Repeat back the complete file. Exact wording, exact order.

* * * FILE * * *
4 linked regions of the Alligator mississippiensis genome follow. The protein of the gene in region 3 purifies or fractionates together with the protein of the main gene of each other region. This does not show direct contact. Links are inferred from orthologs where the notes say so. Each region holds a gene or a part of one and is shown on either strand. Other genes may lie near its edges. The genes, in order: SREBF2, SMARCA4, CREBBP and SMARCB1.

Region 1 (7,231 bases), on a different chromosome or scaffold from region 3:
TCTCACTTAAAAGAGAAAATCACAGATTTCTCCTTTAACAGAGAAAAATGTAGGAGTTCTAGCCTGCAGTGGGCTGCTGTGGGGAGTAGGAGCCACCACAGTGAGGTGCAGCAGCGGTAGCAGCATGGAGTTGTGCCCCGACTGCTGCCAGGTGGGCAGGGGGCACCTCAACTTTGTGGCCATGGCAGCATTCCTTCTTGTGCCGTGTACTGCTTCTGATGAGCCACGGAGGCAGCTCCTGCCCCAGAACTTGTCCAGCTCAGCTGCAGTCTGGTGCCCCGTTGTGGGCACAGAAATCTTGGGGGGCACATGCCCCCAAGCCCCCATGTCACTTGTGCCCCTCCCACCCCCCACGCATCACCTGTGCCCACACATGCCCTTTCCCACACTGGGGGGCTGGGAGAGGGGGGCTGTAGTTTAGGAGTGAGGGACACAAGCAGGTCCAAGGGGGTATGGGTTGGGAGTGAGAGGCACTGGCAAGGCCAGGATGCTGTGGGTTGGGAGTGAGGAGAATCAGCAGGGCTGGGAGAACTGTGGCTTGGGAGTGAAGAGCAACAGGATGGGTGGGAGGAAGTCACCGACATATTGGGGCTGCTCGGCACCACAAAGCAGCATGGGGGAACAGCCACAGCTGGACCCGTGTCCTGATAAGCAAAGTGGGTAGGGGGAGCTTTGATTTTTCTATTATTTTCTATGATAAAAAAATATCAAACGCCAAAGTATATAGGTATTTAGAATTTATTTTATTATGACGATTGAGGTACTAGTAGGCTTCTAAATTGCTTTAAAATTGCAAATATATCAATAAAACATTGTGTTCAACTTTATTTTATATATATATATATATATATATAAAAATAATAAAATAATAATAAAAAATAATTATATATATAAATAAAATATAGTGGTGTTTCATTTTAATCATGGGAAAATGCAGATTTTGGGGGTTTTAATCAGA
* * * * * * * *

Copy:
4 linked regions of the Alligator mississippiensis genome follow. The protein of the gene in region 3 purifies or fractionates together with the protein of the main gene of each other region. This does not show direct contact. Links are inferred from orthologs where the notes say so. Each region holds a gene or a part of one and is shown on either strand. Other genes may lie near its edges. The genes, in order: SREBF2, SMARCA4, CREBBP and SMARCB1.

Region 1 (7,231 bases), on a different chromosome or scaffold from region 3:
TCTCACTTAAAAGAGAAAATCACAGATTTCTCCTTTAACAGAGAAAAATGTAGGAGTTCTAGCCTGCAGTGGGCTGCTGTGGGGAGTAGGAGCCACCACAGTGAGGTGCAGCAGCGGTAGCAGCATGGAGTTGTGCCCCGACTGCTGCCAGGTGGGCAGGGGGCACCTCAACTTTGTGGCCATGGCAGCATTCCTTCTTGTGCCGTGTACTGCTTCTGATGAGCCACGGAGGCAGCTCCTGCCCCAGAACTTGTCCAGCTCAGCTGCAGTCTGGTGCCCCGTTGTGGGCACAGAAATCTTGGGGGGCACATGCCCCCAAGCCCCCATGTCACTTGTGCCCCTCCCACCCCCCACGCATCACCTGTGCCCACACATGCCCTTTCCCACACTGGGGGGCTGGGAGAGGGGGGCTGTAGTTTAGGAGTGAGGGACACAAGCAGGTCCAAGGGGGTATGGGTTGGGAGTGAGAGGCACTGGCAAGGCCAGGATGCTGTGGGTTGGGAGTGAGGAGAATCAGCAGGGCTGGGAGAACTGTGGCTTGGGAGTGAAGAGCAACAGGATGGGTGGGAGGAAGTCACCGACATATTGGGGCTGCTCGGCACCACAAAGCAGCATGGGGGAACAGCCACAGCTGGACCCGTGTCCTGATAAGCAAAGTGGGTAGGGGGAGCTTTGATTTTTCTATTATTTTCTATGATAAAAAAATATCAAACGCCAAAGTATATAGGTATTTAGAATTTATTTTATTATGACGATTGAGGTACTAGTAGGCTTCTAAATTGCTTTAAAATTGCAAATATATCAATAAAACATTGTGTTCAACTTTATTTTATATATATATATATATATATATAAAAATAATAAAATAATAATAAAAAATAATTATATATATAAATAAAATATAGTGGTGTTTCATTTTAATCATGGGAAAATGCAGATTTTGGGGGTTTTAATCAGA